Lessons Learned from Ana’s Birthday Presents

We traveled up to NJ this weekend to christen Ana’s 27th year of life and have a nice Father’s Day grill on the Mendes family’s new deck. Other highlights from the weekend: We saw the movie “Saved!” (in which Macaulay Culkin plays a cripple, which alone makes the movie delightful), I beat Petey Piranha on Super Mario Sunshine (a mercenary mission, I should add, that I was issued from the triplets), and Portugal beat Spain in the European Cup to make it to the quarter-finals. However, it was on the quest for Ana’s gifts that I made my most useful (and disturbing) discoveries.

1. Storehouse kicks Pottery Barn’s ass
For months now, I’ve been angling to buy a nice queen-size wooden bed frame–ideally in time for Ana’s birthday on June 20, effectively killing two birds with one piece of wood. Yet no matter how many furniture stores I went to, nothing was perfect. The frames from places like Restoration Hardware were nice, but criminally expensive and imperfectly made (faux-wood veneers, plywood boards in the non-visible portions). Ikea was–well, Ikea (semi-stylish and practically free, but cheaply made and Scandinavian). Antique auctions seemed promising, but the few I went to didn’t pan out and I couldn’t invest the time commitment to go to more. Penn Forsale (both the newsgroup and the message board) and Craig’s list were also, in turn, promising and disappointing. So, I was thrilled when, on our way to the wedding invite lady, we stopped into Storehouse, a furniture store in Bryn Mawr. The pieces were all handmade, incredibly high quality, and priced right smack between Ikea and Pottery Barn. A bonus: The shipping charge is a moderate $85 for anything under $2,500. We found ourselves suddenly in need of just about every furniture option in the store: console tables, sofa chairs, china cabinets. We settled on an $899 bed frame, for which we got an additional 10% off by signing up for a credit card. Remarkably, the price ended up being $100 less than the cheapest bed I saw at Costco!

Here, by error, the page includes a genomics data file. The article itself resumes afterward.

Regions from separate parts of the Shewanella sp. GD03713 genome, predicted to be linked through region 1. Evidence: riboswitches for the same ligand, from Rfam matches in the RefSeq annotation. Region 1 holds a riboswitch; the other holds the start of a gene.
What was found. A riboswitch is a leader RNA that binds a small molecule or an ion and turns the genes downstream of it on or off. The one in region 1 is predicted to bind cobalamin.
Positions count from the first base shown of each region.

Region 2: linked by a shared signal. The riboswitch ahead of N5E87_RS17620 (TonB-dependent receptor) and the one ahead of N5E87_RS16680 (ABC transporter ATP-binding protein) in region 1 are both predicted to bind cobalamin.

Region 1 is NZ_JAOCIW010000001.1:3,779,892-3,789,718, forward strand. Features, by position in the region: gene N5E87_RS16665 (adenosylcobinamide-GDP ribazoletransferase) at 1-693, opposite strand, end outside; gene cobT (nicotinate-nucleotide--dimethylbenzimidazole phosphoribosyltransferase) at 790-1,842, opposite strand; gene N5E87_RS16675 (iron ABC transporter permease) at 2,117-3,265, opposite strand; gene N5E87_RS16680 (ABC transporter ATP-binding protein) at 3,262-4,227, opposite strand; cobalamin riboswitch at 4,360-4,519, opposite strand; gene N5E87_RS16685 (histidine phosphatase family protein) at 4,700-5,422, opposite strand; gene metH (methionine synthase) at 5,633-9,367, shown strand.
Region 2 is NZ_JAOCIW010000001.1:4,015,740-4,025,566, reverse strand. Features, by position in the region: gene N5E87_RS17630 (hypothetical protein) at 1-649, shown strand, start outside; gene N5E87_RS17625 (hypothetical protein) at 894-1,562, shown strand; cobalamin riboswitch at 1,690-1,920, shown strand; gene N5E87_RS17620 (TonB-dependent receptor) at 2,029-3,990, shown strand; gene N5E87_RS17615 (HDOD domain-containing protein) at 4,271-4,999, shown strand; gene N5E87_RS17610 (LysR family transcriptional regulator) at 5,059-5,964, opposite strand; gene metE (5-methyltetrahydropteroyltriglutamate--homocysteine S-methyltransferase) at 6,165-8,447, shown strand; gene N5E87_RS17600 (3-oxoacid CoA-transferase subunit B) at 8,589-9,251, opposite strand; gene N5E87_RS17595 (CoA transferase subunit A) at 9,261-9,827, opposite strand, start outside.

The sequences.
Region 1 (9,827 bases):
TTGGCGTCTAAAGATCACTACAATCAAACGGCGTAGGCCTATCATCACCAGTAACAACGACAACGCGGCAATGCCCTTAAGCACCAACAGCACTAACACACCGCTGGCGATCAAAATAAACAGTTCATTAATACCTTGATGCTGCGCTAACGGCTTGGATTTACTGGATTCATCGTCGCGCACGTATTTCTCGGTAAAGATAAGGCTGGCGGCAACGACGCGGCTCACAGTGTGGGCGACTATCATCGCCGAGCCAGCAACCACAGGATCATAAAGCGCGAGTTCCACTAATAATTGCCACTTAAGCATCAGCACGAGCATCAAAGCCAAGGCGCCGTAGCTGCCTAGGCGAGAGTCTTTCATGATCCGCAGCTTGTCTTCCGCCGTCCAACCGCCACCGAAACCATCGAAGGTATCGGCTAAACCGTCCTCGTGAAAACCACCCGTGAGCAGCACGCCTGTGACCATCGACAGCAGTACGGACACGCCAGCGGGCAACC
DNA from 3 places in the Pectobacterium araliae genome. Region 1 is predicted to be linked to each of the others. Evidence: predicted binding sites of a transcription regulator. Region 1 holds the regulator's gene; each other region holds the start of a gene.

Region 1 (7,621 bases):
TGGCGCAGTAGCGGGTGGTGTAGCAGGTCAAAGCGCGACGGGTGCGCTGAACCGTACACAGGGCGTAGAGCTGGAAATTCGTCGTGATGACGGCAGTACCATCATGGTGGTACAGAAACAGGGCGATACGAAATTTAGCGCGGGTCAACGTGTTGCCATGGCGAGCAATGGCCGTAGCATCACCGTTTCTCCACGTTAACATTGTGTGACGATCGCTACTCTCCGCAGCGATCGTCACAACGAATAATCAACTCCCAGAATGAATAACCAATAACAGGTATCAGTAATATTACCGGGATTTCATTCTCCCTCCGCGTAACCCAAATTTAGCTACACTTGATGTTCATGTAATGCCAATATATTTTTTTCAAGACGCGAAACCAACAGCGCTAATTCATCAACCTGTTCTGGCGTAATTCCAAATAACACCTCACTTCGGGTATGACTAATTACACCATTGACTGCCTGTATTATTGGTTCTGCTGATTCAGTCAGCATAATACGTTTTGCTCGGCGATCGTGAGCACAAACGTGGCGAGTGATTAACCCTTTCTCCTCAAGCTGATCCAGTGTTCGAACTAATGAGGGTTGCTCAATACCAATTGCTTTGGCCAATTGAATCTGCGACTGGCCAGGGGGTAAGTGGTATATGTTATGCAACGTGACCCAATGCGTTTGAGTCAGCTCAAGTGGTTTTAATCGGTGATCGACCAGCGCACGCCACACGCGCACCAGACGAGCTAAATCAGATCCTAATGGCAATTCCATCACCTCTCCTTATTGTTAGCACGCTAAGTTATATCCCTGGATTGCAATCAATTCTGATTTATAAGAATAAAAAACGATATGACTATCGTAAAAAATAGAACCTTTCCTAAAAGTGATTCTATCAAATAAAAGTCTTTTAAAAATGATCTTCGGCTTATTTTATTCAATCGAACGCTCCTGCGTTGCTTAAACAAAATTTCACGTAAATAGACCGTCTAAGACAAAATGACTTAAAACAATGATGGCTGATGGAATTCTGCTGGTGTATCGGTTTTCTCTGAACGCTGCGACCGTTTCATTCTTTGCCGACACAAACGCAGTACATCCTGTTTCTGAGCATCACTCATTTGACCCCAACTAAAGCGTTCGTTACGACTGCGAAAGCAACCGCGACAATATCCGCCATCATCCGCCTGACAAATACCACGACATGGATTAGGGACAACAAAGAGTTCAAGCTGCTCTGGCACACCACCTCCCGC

2. If you’re scouting restaurants in Jersey, check out The Artful Diner.
When we decided to go to Jersey for Ana’s bday/Father’s Day, we knew it meant sacrificing our plan for a fancy birthday dinner in Philly. Still, I didn’t want to scrap the idea entirely. I set out to research restaurants in North Jersey, but with Zagats now a pay website and little help from ana’s brother, it was proving impossible to find something classier than Benihana’s. Then http://www.artfuldiner.com graced my Google search. The website is run by the food critic for New Jersey Online. His reviews are often lengthy–and, sure, there’s a little mental masturbation going on–but by and large his comments are exceptionally helpful. Thanks to the A.D., I was able to treat Ana to one of the finest meals I’ve ever had in the Garden State, a three-course Prixe Fixe at the Stage House Inn, in Scotch Plains.

3. I need to stop accompanying Ana to shoe stores.
The reason? I’m getting too damn good at shoe shopping. Sickeningly good at it. To explain: For Ana’s final bday gift, I picked out a pair of red Mary Jane-like flats at Macy’s, which I thought Ana might like, given past browsing history (and I had a fat coupon, which didnt hurt). Still, she’s way picky about shoes, and went on three fruitless shopping expeditions this weekend, so I wasn’t optimistic. Suffice it to say that I was shocked when she declared, “yeah, these are just right.” For a second, I gloated over how astute a women’s shoe shopper I’d become. But then the buyer’s euphoria wore off and I just felt pathetic. When did I start caring about women’s shoes? Hell, when did I start caring about men’s shoes.